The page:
If you want to record audio and post your recording to the web, all without anything other than your iPhone or a web browser, itâ€™s never been easier to do that than now.
Youâ€™re spoiled for choice with a growing number of web services and iPhone apps, all (currently) free.
In March, I discovered Audioboo, a free service that gives you the ability to record up to five minutes of audio on your iPhone and publish the recording to your Audioboo account on the web, complete with descriptive text, tags and your geo-location data if you choose to include that.
At about the same time, I found out about ipadio, a phone-based system that offers a broader and deeper range of audio services including recording audio from any telephone. Nemisys, the UK company behind ipadio, released a new ipadio for iPhone app last week, a free app which, from my user perspective, broadly does the same as Audioboo. (Iâ€™ll be posting a comparative review of Audioboo and ipadio soon.)
Apps like this focused on the phone â€“ specifically, the iPhone â€“ make it as easy as you can imagine to record and share audio content on the web. No microphone, software nor computer, just the iPhone. It couldnâ€™t be simpler.
The web service is simplicity itself, making use of a microphone you have connected to your computer or a built-in one to record via the serviceâ€™s Flash-based interface.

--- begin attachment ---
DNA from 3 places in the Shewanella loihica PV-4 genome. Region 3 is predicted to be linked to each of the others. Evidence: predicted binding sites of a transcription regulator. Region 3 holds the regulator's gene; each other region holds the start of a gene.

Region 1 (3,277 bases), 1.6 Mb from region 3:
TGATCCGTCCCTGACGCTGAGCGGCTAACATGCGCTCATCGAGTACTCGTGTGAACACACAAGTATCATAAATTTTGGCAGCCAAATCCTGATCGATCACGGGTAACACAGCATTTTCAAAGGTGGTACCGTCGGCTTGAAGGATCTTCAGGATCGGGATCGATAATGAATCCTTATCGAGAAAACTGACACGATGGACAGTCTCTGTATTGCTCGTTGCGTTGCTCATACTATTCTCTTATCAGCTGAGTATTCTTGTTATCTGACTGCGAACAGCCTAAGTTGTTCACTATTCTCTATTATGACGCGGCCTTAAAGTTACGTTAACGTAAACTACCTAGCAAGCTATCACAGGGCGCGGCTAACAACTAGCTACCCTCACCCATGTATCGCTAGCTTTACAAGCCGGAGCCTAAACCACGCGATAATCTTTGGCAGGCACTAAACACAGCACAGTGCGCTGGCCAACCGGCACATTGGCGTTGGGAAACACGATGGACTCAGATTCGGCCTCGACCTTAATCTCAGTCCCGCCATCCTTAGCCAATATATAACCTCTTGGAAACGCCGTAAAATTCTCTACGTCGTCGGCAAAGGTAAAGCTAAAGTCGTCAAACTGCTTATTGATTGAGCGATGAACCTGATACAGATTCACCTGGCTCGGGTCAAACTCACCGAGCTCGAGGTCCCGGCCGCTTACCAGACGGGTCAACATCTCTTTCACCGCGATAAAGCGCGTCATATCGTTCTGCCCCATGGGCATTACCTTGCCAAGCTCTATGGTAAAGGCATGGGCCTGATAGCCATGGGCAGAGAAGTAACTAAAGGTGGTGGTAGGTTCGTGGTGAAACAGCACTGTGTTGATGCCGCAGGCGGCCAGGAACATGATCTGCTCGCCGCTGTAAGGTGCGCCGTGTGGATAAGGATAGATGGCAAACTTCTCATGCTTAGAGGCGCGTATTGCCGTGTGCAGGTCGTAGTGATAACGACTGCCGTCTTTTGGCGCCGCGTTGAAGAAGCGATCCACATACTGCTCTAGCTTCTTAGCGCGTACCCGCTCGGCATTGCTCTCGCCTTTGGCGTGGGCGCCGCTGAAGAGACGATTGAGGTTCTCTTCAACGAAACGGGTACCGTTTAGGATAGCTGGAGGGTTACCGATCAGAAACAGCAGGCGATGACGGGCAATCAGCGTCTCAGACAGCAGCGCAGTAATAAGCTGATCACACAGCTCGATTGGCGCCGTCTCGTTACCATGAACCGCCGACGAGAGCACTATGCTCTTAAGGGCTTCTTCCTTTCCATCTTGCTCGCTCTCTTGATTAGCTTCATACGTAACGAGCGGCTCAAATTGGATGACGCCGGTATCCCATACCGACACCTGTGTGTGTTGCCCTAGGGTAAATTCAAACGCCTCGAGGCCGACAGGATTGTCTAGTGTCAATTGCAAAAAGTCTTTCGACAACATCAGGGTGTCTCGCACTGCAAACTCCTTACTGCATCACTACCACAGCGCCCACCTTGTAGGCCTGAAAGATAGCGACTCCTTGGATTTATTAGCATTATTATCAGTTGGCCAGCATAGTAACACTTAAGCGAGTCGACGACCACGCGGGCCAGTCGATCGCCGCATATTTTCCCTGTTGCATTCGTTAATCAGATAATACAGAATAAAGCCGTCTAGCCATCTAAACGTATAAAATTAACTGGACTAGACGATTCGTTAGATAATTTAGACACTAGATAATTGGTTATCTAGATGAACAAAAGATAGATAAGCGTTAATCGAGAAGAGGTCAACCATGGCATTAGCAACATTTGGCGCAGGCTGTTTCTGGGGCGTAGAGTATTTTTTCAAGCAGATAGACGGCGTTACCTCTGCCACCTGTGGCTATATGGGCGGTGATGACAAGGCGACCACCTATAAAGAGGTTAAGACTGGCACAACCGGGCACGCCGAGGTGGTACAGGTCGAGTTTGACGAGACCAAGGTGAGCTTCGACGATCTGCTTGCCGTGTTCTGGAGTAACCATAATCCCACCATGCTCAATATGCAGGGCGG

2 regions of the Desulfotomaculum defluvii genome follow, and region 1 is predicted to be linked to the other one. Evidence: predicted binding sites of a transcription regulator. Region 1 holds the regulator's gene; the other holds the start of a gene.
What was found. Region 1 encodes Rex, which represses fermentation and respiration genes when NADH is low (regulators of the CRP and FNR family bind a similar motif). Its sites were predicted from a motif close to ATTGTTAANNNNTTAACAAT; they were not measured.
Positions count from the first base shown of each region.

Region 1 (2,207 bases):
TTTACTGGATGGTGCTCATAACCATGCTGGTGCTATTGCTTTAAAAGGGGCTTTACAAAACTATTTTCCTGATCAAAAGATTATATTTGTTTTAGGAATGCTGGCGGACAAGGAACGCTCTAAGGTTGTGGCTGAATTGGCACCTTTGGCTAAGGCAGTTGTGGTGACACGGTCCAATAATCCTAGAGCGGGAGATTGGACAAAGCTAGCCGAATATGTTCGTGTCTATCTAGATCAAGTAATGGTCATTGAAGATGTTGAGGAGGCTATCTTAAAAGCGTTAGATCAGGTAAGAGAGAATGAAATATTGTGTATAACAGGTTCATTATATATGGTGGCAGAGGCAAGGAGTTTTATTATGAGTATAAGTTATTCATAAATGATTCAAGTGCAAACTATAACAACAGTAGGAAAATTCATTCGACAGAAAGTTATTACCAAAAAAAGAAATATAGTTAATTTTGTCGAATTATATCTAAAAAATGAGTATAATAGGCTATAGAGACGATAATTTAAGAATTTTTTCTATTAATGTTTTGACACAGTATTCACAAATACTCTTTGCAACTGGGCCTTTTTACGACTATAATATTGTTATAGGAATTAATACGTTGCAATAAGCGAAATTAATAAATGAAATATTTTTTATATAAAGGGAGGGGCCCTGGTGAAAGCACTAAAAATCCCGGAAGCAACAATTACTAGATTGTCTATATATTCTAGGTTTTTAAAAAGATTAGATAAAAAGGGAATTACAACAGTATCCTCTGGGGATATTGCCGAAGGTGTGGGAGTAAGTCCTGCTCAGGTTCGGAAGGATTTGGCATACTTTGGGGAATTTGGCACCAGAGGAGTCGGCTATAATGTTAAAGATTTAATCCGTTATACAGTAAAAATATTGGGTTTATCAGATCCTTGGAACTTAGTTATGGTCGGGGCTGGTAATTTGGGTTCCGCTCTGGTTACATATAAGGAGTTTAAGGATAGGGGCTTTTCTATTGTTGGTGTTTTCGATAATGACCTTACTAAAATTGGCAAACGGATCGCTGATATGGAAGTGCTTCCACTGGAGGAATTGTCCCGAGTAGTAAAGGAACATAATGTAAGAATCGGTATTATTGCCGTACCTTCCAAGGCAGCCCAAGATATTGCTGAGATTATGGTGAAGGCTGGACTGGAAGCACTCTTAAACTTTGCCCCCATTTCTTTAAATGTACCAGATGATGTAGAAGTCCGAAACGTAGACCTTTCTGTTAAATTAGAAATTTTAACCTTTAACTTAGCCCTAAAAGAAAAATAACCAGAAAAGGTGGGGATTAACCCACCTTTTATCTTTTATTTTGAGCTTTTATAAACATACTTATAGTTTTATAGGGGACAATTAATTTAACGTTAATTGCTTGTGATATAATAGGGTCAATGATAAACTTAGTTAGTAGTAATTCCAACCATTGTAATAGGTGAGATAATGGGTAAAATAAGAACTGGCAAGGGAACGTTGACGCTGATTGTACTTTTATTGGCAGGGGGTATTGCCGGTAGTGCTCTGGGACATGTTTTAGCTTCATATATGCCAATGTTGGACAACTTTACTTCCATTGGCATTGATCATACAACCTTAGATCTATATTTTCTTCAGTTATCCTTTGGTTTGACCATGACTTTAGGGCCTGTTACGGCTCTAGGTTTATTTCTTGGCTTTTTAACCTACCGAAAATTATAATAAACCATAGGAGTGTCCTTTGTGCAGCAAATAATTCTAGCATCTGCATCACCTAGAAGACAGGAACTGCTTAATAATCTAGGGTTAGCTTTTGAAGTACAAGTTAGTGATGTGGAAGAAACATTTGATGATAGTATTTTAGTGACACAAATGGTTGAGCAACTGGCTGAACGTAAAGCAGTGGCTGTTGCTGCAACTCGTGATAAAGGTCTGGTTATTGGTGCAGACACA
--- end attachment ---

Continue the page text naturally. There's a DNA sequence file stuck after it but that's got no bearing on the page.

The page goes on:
Itâ€™s equally simple on the iPhone as Chir.ps hasnâ€™t developed its own app but instead makes use of the Voice Memos recording app that comes with Appleâ€™s version 3.0 operating system for the iPhone.
Voice Memos lets you record and share audio via email or MMS. With Chir.ps, you record and email your recording to Chir.ps which publishes it in your account on the website.
How simple is that?
Each of these apps has its strengths and weaknesses (in my experience, lots of strengths and very few weaknesses) so you use what you judge to be the best app for the job at hand.
Each of them offers a number of â€˜socialâ€™ elements (including embed codes, followers, text commenting, marking as favourites, etc) although Chir.ps is quite literally embedded with Twitter, linking your Twitter account when you do your first recording.
Youâ€™re already seeing some imaginative uses of such tools, especially Audioboo and ipadio on the iPhone as entry points into audio blogging/podcasting but without the infrastructure.
These arenâ€™t the only audio-recording apps and services out there, either. Thereâ€™s TweetMic, for instance, which Iâ€™ve been experimenting with as well. Also stand-alone recording apps for the iPhone such as Griffin iTalk.
Itâ€™s never been easier to get your voice heard on the net.
(News about Chir.ps via Robin Good)